Chick Flicks From the Past Degrade Women

By Sera Busse

Ever since the creation of films, audiences everywhere have been delighted by romance stories. They exhibit fantasy, love, and fairy tale endings that the viewers themselves could only dream of. Through the years, romance films have evolved and morphed accordingly with constantly changing technology and new expectations of audiences. The modern day romance movie contrasts greatly with that of one set in the early ‘50s, because just like everything else, the idea of what is romantic and what is not has faced adjustments. Everything from the ways in which couples meet to the way they dress — even the roles that males and females play in films have been altered some way or another through film history.

As America’s treatment and views of women have been hugely adjusted, so have the roles that men and women play in romance movies. Films made before the ‘80s often had generic depictions of female and male roles: a vulnerable girl waits, playing the damsel in distress, while a man comes to rescue her in some way. This theme of waiting for a man to take care of and save his love interest was particularly predominant in these early romances. In the ‘50s, How to Marry a Millionaire, starring Marylin Monroe, told the story of a woman who had to marry a rich man in order to be wealthy. It made women out to be co–dependent gold diggers, and further instilled the idea that women could not fend for themselves. However, as women began to gain more power and equality in society, these ideas and the ways in which women were portrayed faced opposition and feminist outcries, so the themes shifted slightly. Many films now star powerful women in high positions, who in fact are often more powerful than their partners. In The Proposal, Sandra Bullock falls for her assistant, Ryan Reynolds; in No Strings Attached, Ashton Kutcher plays a struggling television writer while Natalie Portman plays a doctor.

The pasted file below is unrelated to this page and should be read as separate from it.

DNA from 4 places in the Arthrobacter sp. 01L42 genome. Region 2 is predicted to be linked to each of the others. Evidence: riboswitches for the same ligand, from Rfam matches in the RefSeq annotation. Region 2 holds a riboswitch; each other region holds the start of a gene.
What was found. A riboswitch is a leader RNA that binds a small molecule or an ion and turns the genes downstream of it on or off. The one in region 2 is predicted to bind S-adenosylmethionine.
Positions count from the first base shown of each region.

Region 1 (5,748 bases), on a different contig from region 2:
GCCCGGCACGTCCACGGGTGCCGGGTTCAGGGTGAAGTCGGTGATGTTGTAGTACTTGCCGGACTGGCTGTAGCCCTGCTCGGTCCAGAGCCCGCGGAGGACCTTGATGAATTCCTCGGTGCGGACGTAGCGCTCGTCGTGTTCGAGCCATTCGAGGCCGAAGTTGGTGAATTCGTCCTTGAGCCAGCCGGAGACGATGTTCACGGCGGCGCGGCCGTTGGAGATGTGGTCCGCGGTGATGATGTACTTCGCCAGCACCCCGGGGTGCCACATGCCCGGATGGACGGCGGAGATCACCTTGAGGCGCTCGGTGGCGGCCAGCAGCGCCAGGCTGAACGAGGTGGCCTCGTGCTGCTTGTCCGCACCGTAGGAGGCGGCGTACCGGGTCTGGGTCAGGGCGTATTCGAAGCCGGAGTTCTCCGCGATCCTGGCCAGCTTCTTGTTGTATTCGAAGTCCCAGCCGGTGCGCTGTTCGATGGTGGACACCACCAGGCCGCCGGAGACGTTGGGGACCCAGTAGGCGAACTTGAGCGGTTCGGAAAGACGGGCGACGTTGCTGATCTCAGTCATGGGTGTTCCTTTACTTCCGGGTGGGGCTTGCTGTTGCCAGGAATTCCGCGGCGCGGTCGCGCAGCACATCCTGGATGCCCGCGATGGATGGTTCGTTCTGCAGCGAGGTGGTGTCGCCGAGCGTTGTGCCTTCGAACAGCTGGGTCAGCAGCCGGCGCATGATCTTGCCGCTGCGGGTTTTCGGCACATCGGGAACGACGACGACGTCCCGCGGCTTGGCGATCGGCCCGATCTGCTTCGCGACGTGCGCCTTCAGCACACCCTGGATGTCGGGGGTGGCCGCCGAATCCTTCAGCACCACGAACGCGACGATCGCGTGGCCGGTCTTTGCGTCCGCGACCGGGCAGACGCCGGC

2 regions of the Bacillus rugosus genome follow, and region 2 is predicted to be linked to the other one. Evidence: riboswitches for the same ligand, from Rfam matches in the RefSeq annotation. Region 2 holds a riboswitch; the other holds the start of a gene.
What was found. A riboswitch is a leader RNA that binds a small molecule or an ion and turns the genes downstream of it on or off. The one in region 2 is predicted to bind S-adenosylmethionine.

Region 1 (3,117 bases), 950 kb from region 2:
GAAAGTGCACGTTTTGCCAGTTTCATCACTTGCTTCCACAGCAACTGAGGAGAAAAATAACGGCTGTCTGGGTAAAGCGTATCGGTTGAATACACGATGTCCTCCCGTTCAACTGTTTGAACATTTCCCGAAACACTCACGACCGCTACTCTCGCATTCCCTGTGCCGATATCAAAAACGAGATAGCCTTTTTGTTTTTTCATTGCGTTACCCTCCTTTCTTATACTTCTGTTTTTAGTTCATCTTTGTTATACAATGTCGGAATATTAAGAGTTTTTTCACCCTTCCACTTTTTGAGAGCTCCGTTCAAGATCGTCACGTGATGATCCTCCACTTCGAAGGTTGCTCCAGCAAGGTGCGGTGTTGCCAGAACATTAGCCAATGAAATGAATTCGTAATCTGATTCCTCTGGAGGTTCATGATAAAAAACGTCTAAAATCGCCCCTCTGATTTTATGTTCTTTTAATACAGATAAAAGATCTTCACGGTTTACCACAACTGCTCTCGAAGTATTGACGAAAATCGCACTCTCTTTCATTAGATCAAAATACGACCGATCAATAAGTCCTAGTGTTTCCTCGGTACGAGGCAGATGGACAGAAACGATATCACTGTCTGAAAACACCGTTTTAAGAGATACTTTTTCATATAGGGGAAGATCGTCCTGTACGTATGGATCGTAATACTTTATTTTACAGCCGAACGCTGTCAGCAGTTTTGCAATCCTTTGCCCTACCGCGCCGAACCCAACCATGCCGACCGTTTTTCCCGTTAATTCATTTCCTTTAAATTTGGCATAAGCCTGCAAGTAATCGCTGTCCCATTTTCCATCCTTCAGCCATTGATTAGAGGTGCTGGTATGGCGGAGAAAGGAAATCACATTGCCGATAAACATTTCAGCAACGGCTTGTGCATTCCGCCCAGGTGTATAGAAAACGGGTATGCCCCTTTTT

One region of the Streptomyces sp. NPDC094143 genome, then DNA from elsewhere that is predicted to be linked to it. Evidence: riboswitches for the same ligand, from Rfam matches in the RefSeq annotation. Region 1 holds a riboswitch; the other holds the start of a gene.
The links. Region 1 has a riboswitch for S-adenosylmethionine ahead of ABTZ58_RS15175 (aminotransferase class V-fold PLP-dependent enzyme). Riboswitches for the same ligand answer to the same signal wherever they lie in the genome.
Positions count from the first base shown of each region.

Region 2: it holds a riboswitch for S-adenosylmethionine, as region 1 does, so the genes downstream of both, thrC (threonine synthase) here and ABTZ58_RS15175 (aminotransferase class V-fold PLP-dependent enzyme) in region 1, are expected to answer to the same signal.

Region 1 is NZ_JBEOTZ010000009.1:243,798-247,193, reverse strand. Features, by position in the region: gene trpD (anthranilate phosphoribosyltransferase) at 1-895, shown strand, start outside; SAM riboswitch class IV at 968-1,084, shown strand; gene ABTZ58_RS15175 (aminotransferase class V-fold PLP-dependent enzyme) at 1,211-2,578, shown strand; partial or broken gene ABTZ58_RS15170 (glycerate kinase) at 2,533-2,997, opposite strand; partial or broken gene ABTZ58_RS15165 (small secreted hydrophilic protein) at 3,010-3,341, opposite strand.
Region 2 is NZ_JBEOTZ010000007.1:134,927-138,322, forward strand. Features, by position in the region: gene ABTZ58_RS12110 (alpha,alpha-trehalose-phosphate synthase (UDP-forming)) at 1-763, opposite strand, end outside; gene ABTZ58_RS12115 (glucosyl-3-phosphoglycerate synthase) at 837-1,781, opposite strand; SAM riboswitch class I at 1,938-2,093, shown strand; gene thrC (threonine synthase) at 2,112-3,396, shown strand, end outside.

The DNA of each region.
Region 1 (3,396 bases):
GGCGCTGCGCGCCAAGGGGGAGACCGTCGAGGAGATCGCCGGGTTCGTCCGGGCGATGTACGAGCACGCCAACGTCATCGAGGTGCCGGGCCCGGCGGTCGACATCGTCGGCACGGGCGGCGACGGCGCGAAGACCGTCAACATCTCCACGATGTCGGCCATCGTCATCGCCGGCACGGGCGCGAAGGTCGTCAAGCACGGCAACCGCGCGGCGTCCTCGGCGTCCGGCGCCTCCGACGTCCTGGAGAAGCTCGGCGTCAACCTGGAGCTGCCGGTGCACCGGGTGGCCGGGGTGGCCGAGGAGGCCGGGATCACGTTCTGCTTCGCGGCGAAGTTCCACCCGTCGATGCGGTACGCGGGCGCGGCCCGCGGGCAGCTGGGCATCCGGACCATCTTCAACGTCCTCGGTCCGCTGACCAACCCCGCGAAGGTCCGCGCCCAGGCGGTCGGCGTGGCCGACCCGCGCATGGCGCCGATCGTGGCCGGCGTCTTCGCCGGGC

Not only do modern day romance movies now feature women with more powerful roles, but they also tell stories with more diverse types of couples. For many years, movies would have only a white man fall for a white woman because at the time in America, interracial or homosexual couples tended to be shunned, not paraded around on the big screen for the world to see.

However, as the fight for equal treatment and respect carried on, more people protested against these ways and Hollywood began to create modern films with love of all sorts. Benny and Joon told the story of a strange eccentric man and a mentally ill young woman who fall in love. In I Love You Phillip Morris, characters played by Jim Carrey and Ewan McGregor fall in love in a prison. Countless movies over the past fifteen years have represented love between a diverse range of people well.

The technological world has made immense progress that many could have barely dreamed of. Many films made made after 2000 have incorporated this into their plot lines, especially in the ways that characters communicate. In recent films, characters do not typically meet organically; lonely singles are often seen attempting to find love on an online dating service or communicating over Facebook. Contrastingly, in movies such as Sixteen Candles or Dirty Dancing, their only form of communication is a telephone, or writing notes and letters. Additionally, they have few ways of meeting except in person. In this way, modern day romances have in a sense become more materialistic, since simply viewing a profile doesn’t give a full view into what a person is like; it merely gives a shallow look at their physical features.

The realm of romantic films has gotten extensively deeper throughout the years. There are classic love stories where a man meets a woman and they fall in love, and there are new–age love stories of two men who meet in prison and fall deeply in love. There are countless more opportunities for original plot lines, and ideas of Hollywood romance will continue to change with new technology and shifting attitudes.